More recently, I have been creating a series inspired on the ocean, inspired in part by the BBC series “Blue Planet” and a trip to the Mediterranean waters of Cyprus, focussing on marine mammals such as seals, turtles and colourful whales. Anyone that knows me will say I take a lot of photos. I do this to create a thorough reference gallery for my artwork – and even photo editing! When wanting to paint, I often run through my gallery of photos which has all been categorised by an animal, landscape type etc. to find a subject I fancy attempting or using to construct a design for the painting.

I find it immensely satisfying to create quality pieces of artwork and that pursuit to create something beautiful that someone will love drives me to continue creating. In my writing, I have a strong belief and confidence in my work and strive to complete the novel series so that people can read the whole story and feel inspired by it as I have been. I’ve had amazing feedback from both creative pursuits and that also helps to keep me creating.

JFP: Have you ever experienced a creative block or time in your career as a creative where things were difficult that made it difficult to practice your craft? Would you mind sharing that in some way? How did it affect you? How did you move on from that?

BW: Like all creatives, I’ve experienced a creative block. It’s a perfectly normal obstacle that doesn’t always require inspiration to overcome. This can happen at any time, when I feel deflated, perhaps after a busy week, when feeling down or things aren’t going as planned. Feeling the limitations of the creative block can be debilitating, leaving me feeling unable to create something of quality. But I don’t believe in letting this get me down, so when I feel this way I listen to music or listen to a good audiobook and create anyway.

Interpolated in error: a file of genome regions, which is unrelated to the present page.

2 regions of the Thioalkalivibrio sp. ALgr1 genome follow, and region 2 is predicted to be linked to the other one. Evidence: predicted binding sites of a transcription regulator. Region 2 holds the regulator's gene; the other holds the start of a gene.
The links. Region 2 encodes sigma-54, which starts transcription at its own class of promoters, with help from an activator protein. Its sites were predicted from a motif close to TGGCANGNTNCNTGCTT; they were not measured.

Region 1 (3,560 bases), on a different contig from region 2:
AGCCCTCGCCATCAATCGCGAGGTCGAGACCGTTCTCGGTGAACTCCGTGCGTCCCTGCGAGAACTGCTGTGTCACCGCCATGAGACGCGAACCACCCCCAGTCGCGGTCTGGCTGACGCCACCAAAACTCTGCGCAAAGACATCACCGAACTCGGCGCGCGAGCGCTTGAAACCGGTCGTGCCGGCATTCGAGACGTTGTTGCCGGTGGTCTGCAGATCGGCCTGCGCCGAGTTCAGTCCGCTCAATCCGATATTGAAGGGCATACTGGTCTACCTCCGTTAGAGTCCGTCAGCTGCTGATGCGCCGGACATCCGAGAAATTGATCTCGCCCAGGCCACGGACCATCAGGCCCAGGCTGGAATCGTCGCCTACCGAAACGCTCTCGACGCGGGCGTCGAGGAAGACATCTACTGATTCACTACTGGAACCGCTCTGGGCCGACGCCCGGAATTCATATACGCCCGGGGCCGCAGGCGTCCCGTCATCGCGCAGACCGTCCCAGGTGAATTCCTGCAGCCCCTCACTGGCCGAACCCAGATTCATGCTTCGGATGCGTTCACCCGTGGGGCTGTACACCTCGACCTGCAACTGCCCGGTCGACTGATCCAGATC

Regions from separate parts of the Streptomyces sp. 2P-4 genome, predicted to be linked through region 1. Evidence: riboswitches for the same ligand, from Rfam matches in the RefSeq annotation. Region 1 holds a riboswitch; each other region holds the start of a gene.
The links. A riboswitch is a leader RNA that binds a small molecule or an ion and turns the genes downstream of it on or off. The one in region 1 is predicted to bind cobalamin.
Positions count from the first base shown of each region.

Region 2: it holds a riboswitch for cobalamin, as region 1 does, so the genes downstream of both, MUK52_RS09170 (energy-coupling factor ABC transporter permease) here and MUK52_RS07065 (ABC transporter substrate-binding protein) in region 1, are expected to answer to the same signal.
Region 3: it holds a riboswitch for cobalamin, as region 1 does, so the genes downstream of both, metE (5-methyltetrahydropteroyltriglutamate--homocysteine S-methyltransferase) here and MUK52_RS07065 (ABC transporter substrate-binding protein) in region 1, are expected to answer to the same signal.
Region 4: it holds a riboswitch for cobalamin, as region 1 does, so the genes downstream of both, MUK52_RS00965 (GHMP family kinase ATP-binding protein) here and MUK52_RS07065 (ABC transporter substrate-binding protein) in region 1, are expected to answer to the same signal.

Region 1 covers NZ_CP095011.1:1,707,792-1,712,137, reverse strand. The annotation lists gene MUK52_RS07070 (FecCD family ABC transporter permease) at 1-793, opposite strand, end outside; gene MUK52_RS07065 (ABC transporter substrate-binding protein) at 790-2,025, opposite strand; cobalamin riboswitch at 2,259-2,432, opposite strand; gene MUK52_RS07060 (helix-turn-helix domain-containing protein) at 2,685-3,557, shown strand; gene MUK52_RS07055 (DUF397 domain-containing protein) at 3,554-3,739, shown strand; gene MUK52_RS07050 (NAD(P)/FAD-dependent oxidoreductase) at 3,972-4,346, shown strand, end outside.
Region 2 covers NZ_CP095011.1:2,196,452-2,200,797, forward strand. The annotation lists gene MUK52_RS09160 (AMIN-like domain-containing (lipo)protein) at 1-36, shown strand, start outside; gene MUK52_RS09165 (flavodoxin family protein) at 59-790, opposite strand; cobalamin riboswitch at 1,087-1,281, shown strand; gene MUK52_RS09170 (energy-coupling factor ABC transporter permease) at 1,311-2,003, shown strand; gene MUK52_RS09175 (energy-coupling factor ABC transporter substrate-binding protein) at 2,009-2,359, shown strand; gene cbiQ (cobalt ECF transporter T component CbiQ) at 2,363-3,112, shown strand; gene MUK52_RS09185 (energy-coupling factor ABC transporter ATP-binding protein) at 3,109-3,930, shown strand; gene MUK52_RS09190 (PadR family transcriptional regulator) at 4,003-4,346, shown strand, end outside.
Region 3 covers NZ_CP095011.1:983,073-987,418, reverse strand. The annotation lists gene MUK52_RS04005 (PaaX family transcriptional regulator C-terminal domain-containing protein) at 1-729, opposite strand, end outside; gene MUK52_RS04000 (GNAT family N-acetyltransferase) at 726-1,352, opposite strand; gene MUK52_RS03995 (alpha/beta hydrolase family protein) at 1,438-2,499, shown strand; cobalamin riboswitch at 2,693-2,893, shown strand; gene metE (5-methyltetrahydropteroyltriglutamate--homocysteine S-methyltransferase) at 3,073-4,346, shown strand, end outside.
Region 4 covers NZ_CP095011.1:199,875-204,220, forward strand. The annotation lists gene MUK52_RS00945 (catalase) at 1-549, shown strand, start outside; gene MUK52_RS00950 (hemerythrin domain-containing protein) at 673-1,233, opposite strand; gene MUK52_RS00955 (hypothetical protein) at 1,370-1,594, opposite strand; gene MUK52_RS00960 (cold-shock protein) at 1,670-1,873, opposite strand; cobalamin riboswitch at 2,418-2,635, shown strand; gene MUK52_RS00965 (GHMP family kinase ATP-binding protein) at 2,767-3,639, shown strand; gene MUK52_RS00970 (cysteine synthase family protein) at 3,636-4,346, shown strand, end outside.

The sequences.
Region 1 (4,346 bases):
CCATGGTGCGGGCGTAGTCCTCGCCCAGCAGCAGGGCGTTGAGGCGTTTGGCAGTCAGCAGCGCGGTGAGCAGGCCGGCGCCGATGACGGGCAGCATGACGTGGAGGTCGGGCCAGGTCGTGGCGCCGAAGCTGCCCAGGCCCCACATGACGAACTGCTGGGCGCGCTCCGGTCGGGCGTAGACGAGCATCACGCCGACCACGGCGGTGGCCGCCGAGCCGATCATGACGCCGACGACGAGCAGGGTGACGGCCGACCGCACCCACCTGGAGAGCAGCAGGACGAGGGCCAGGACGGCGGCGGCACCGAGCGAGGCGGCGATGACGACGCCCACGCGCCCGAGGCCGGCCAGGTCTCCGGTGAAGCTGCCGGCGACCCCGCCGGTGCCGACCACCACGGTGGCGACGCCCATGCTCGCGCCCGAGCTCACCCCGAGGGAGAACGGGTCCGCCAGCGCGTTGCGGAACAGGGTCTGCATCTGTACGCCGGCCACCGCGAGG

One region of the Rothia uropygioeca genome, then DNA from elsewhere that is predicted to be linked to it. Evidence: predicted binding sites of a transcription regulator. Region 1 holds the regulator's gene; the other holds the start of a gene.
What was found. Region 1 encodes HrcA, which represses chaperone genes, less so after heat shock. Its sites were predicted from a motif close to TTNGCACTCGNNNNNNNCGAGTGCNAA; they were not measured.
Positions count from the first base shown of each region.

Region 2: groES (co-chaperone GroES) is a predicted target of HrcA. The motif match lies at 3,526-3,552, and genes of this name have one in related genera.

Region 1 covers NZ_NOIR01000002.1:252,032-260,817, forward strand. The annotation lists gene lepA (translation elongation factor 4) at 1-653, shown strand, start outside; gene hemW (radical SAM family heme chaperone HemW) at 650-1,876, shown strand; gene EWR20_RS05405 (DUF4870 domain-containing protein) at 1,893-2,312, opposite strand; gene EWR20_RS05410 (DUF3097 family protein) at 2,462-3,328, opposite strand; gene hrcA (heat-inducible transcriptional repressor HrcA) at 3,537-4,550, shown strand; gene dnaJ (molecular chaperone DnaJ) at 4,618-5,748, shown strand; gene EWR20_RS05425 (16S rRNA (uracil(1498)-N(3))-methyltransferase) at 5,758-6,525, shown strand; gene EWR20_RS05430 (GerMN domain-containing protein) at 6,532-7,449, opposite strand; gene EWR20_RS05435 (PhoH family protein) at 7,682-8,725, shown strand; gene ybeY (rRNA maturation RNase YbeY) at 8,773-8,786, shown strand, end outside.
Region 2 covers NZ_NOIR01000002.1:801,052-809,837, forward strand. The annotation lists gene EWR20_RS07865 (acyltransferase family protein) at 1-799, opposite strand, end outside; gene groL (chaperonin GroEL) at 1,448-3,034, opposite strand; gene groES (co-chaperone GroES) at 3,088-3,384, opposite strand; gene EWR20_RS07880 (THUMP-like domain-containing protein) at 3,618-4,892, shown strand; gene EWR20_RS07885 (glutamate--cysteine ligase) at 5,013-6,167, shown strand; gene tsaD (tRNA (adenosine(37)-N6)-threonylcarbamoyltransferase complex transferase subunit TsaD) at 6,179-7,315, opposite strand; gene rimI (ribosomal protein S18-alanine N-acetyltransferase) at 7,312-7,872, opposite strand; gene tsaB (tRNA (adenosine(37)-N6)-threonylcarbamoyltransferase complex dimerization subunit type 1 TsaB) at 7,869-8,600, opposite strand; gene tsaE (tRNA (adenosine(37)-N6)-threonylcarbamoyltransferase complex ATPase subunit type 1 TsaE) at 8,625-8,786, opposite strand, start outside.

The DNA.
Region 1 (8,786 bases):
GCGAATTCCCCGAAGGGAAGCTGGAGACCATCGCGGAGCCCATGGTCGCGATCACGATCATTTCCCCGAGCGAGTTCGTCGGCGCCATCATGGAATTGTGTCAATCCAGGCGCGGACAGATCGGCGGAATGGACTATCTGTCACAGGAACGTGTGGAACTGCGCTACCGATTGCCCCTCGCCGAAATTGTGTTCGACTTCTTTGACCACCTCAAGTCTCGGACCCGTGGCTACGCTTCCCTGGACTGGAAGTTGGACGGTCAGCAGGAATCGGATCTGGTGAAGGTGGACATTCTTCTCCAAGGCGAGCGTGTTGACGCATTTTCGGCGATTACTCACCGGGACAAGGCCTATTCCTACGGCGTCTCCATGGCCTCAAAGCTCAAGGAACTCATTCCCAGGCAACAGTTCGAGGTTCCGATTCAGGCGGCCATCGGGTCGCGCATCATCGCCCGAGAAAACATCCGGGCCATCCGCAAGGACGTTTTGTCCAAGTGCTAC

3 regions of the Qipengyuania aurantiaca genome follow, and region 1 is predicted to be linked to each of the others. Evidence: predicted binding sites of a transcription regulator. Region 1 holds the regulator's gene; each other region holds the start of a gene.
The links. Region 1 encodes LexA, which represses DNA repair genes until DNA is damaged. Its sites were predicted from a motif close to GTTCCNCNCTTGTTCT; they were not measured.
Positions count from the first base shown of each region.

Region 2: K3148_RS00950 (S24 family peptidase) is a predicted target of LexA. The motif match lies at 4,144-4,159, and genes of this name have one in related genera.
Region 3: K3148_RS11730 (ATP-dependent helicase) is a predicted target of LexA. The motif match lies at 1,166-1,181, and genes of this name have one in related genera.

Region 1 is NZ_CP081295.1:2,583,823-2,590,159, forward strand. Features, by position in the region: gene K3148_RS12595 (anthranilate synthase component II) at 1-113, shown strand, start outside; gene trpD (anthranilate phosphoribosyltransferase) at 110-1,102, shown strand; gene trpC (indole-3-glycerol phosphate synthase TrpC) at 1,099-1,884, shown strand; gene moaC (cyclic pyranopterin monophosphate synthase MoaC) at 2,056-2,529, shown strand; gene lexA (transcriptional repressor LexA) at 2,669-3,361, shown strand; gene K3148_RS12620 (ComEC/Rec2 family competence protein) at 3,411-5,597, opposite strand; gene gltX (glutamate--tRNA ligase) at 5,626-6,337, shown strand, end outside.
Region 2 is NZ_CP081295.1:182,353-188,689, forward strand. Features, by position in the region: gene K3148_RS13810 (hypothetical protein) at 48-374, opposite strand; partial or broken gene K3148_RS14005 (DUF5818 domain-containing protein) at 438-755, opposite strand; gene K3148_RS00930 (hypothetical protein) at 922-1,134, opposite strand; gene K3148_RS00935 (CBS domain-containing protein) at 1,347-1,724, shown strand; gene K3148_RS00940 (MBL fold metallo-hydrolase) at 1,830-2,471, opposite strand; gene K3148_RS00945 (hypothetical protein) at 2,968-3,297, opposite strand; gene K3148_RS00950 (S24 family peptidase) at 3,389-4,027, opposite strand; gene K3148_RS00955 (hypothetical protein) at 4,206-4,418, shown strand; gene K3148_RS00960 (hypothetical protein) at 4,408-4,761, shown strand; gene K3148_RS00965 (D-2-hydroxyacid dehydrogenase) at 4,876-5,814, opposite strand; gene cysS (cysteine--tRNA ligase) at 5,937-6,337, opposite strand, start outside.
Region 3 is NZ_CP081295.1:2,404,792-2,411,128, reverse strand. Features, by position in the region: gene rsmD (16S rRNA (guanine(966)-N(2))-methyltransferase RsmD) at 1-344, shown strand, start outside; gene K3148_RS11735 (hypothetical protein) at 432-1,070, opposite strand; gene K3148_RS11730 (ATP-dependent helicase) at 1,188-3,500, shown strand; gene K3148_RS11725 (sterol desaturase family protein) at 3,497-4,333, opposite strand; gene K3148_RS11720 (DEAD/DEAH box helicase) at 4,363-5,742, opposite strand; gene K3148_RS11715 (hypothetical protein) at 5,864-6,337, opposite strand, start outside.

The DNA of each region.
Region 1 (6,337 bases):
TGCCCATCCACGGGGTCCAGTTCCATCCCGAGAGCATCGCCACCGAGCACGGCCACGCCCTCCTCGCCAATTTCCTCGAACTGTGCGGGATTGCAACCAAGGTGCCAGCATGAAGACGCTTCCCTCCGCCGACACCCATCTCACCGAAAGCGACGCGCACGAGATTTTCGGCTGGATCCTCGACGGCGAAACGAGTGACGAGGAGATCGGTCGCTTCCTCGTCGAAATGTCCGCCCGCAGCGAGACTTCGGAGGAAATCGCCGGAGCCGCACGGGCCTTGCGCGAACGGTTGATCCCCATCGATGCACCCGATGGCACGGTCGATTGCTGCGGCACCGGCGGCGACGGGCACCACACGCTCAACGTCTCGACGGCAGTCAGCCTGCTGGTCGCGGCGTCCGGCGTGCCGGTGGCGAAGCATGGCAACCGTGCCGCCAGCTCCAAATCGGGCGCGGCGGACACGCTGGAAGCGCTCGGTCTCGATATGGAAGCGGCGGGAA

JFP: What would you advise someone in a creative block/to move on with their craft to do? What are some steps, some words of encouragement you could give them? (Or even a source/book/person/etc to look towards?)

BW: The best way I’ve found to deal with it is to create anyway. It doesn’t matter whether you feel inspired to create something, only that you want to. Discipline yourself to create and it will come naturally even if it doesn’t come straight away. In my art, I’ve often found that doodling in a sketchbook with a box of watercolours helps also, even listening to music or reading a good book to help with motivation. It’s important; I’ve always felt, to break past that barrier of a creative block to carry on with what you do best.

Other ways I recommend to ease creative block, is to set yourself a schedule, give yourself downtime (to prevent burnout) and keep up a regularity that you are creating in. Set yourself three goals that you would like to achieve and give yourself a time scale. E.g – 1. Create full time, 2. Learn a new skill within that creative sector (learn a new medium etc.) and 3. Exhibit/publish your work.

You would be surprised at how much this helps you to structure your creativity and help to speed progress. Follow any artist or creative person on social media, seeing these posts in your feed also helps to boost motivation and help you find inspiration – you might even learn a new skill as a result from joining the colourful creative online network!

JFP: Some wonderful pointers there, thank you, Becky. Please keep in touch with us and let us know how you go with your next book. I must say, we feel very envious of a very big blue beach hut to work in; what a way to bring on creativity. 

 For a look at some of Becky Whitworth's creative work, please go to the gallery. 

Links to pages :

  Becky Whitworth artist  R.A Whitworth author page   Shop